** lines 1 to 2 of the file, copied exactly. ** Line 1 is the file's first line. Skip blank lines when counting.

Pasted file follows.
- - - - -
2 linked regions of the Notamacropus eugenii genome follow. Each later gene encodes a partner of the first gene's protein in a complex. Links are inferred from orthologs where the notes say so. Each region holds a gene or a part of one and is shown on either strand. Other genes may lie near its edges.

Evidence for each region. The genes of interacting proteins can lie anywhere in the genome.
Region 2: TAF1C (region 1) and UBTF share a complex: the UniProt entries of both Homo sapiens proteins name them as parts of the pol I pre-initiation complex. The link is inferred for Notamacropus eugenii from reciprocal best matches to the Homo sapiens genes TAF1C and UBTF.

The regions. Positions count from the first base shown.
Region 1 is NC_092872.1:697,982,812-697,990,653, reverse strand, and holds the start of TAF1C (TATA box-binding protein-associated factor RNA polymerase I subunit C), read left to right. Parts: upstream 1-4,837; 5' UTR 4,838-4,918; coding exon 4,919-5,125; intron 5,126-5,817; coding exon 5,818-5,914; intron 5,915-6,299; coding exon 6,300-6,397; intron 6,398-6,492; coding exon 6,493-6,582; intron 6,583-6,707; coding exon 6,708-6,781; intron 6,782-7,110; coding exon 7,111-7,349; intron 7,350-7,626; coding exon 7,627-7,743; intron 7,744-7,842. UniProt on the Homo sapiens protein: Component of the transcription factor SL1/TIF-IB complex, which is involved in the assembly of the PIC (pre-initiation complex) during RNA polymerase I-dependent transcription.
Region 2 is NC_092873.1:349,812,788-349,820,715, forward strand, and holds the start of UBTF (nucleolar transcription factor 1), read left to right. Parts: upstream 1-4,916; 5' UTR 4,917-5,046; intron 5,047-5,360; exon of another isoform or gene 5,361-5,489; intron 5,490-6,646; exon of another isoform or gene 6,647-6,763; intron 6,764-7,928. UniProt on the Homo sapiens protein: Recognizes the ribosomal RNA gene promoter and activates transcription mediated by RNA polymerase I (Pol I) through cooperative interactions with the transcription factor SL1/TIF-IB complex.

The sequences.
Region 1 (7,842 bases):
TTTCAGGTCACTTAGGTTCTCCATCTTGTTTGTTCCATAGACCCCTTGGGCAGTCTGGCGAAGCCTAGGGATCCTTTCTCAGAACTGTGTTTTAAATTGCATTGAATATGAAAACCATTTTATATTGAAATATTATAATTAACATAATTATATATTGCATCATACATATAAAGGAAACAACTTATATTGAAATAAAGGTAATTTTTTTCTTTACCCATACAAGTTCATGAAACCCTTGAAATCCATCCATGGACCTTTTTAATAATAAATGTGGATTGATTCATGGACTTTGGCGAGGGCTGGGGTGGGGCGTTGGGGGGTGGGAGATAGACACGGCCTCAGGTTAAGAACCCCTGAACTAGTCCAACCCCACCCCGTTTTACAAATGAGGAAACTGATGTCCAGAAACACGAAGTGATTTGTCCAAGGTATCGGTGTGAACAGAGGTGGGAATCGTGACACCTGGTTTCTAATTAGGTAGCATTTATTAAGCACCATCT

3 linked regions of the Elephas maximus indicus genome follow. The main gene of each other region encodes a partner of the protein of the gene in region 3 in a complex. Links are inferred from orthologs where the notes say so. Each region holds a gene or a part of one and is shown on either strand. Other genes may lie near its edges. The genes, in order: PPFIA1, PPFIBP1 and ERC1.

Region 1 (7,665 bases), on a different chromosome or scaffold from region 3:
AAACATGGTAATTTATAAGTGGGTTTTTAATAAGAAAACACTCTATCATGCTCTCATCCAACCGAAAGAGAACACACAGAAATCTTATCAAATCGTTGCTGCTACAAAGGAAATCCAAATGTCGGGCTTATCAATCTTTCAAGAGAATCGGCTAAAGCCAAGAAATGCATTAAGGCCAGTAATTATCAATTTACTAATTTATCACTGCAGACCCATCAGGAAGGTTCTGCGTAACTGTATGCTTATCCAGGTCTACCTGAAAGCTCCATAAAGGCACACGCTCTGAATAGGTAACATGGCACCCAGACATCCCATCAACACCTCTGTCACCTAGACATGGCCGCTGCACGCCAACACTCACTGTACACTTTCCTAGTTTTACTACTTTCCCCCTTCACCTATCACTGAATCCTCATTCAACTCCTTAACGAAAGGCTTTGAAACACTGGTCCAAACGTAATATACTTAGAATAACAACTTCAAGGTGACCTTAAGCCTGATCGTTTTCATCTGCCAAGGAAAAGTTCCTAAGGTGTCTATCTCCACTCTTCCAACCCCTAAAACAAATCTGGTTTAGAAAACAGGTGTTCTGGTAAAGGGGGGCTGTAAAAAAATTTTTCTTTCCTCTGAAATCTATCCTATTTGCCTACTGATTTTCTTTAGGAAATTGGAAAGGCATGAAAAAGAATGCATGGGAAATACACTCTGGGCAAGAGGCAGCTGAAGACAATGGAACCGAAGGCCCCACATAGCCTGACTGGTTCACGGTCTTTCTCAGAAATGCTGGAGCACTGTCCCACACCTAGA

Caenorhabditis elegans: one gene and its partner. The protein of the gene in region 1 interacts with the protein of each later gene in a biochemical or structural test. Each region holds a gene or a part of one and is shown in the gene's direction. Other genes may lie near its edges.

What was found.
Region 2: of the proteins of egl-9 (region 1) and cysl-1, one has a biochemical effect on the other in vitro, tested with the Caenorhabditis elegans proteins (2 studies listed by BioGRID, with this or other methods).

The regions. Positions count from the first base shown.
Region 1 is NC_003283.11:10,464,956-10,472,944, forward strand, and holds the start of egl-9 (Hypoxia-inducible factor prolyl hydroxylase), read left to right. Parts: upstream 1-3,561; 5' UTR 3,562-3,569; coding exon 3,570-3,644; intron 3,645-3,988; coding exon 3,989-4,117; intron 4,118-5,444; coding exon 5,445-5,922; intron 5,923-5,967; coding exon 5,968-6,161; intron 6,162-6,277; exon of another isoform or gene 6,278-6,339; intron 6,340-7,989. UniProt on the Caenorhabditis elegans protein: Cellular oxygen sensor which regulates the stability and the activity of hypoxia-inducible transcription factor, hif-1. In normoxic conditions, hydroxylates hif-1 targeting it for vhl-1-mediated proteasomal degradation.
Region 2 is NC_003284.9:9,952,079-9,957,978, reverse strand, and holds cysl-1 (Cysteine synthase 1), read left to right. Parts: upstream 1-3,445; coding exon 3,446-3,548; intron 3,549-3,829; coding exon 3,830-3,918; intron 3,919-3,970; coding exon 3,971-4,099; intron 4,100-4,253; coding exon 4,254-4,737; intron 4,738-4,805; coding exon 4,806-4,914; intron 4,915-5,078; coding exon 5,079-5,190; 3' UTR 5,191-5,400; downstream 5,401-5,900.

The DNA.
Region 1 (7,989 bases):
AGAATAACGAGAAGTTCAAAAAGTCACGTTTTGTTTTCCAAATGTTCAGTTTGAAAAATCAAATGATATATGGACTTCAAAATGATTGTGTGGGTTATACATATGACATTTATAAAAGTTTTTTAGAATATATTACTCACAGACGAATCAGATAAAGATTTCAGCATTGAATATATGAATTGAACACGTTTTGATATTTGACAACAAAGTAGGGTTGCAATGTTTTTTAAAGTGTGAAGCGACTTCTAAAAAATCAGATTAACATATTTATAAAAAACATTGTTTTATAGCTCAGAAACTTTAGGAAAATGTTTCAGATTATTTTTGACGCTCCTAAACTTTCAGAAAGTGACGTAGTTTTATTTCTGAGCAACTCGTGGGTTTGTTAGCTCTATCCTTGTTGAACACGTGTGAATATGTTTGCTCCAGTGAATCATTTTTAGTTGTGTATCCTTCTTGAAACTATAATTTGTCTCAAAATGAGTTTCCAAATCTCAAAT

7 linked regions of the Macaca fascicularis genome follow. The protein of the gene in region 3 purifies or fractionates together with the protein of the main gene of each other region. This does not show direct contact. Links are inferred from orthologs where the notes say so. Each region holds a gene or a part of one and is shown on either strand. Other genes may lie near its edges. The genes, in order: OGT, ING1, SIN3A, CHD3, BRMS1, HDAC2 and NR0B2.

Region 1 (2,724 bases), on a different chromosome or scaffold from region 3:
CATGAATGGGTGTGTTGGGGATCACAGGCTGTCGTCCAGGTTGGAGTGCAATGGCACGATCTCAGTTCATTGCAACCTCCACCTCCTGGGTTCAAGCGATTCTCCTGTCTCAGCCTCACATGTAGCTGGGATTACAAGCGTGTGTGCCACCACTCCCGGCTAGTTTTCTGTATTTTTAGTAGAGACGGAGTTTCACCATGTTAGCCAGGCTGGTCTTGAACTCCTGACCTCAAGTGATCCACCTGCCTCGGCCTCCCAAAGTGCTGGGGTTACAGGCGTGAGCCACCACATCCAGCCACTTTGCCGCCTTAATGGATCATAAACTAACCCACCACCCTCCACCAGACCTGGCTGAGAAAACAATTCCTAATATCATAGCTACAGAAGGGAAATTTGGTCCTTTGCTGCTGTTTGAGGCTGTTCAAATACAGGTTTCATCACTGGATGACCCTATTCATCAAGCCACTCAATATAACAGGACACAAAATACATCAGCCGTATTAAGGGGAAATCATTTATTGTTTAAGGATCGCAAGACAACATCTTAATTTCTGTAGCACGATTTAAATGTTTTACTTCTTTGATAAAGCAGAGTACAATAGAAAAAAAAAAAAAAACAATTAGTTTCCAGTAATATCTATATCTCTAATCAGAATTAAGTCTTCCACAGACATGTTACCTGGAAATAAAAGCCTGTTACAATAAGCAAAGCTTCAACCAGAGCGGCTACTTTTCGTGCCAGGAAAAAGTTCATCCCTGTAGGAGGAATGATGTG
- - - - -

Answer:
2 linked regions of the Notamacropus eugenii genome follow. Each later gene encodes a partner of the first gene's protein in a complex. Links are inferred from orthologs where the notes say so. Each region holds a gene or a part of one and is shown on either strand. Other genes may lie near its edges.

Evidence for each region. The genes of interacting proteins can lie anywhere in the genome.